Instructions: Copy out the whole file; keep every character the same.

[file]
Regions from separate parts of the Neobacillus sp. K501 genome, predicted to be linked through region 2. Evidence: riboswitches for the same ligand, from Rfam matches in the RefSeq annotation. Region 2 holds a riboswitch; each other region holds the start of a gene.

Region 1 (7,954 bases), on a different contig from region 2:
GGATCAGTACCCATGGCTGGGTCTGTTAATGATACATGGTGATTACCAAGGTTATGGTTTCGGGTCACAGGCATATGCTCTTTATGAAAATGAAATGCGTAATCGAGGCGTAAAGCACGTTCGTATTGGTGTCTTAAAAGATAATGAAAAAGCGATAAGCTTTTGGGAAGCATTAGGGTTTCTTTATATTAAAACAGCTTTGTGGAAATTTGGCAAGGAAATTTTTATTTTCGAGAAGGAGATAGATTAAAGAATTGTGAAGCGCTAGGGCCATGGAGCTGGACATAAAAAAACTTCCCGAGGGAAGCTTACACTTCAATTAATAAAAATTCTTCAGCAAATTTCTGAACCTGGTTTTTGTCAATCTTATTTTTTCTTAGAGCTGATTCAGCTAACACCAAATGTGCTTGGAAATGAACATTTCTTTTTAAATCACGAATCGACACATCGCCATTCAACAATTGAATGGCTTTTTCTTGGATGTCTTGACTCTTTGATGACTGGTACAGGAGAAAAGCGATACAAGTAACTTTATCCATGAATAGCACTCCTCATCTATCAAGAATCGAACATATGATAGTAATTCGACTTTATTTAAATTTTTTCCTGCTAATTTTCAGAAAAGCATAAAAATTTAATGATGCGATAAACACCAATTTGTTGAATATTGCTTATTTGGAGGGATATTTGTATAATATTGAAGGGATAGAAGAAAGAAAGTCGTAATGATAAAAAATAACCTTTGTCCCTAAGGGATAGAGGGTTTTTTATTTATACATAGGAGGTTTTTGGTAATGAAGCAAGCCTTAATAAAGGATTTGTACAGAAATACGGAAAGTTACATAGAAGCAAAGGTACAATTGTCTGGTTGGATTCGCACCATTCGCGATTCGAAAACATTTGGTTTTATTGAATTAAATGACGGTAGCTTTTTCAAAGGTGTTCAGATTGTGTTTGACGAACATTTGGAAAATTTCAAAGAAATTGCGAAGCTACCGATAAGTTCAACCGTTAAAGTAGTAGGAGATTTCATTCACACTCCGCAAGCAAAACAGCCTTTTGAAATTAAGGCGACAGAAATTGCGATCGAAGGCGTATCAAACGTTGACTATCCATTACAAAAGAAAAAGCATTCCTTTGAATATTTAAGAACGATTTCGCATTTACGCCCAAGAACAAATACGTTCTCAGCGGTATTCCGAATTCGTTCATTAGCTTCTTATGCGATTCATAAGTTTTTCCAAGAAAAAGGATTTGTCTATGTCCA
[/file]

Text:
Regions from separate parts of the Neobacillus sp. K501 genome, predicted to be linked through region 2. Evidence: riboswitches for the same ligand, from Rfam matches in the RefSeq annotation. Region 2 holds a riboswitch; each other region holds the start of a gene.

Region 1 (7,954 bases), on a different contig from region 2:
GGATCAGTACCCATGGCTGGGTCTGTTAATGATACATGGTGATTACCAAGGTTATGGTTTCGGGTCACAGGCATATGCTCTTTATGAAAATGAAATGCGTAATCGAGGCGTAAAGCACGTTCGTATTGGTGTCTTAAAAGATAATGAAAAAGCGATAAGCTTTTGGGAAGCATTAGGGTTTCTTTATATTAAAACAGCTTTGTGGAAATTTGGCAAGGAAATTTTTATTTTCGAGAAGGAGATAGATTAAAGAATTGTGAAGCGCTAGGGCCATGGAGCTGGACATAAAAAAACTTCCCGAGGGAAGCTTACACTTCAATTAATAAAAATTCTTCAGCAAATTTCTGAACCTGGTTTTTGTCAATCTTATTTTTTCTTAGAGCTGATTCAGCTAACACCAAATGTGCTTGGAAATGAACATTTCTTTTTAAATCACGAATCGACACATCGCCATTCAACAATTGAATGGCTTTTTCTTGGATGTCTTGACTCTTTGATGACTGGTACAGGAGAAAAGCGATACAAGTAACTTTATCCATGAATAGCACTCCTCATCTATCAAGAATCGAACATATGATAGTAATTCGACTTTATTTAAATTTTTTCCTGCTAATTTTCAGAAAAGCATAAAAATTTAATGATGCGATAAACACCAATTTGTTGAATATTGCTTATTTGGAGGGATATTTGTATAATATTGAAGGGATAGAAGAAAGAAAGTCGTAATGATAAAAAATAACCTTTGTCCCTAAGGGATAGAGGGTTTTTTATTTATACATAGGAGGTTTTTGGTAATGAAGCAAGCCTTAATAAAGGATTTGTACAGAAATACGGAAAGTTACATAGAAGCAAAGGTACAATTGTCTGGTTGGATTCGCACCATTCGCGATTCGAAAACATTTGGTTTTATTGAATTAAATGACGGTAGCTTTTTCAAAGGTGTTCAGATTGTGTTTGACGAACATTTGGAAAATTTCAAAGAAATTGCGAAGCTACCGATAAGTTCAACCGTTAAAGTAGTAGGAGATTTCATTCACACTCCGCAAGCAAAACAGCCTTTTGAAATTAAGGCGACAGAAATTGCGATCGAAGGCGTATCAAACGTTGACTATCCATTACAAAAGAAAAAGCATTCCTTTGAATATTTAAGAACGATTTCGCATTTACGCCCAAGAACAAATACGTTCTCAGCGGTATTCCGAATTCGTTCATTAGCTTCTTATGCGATTCATAAGTTTTTCCAAGAAAAAGGATTTGTCTATGTCCA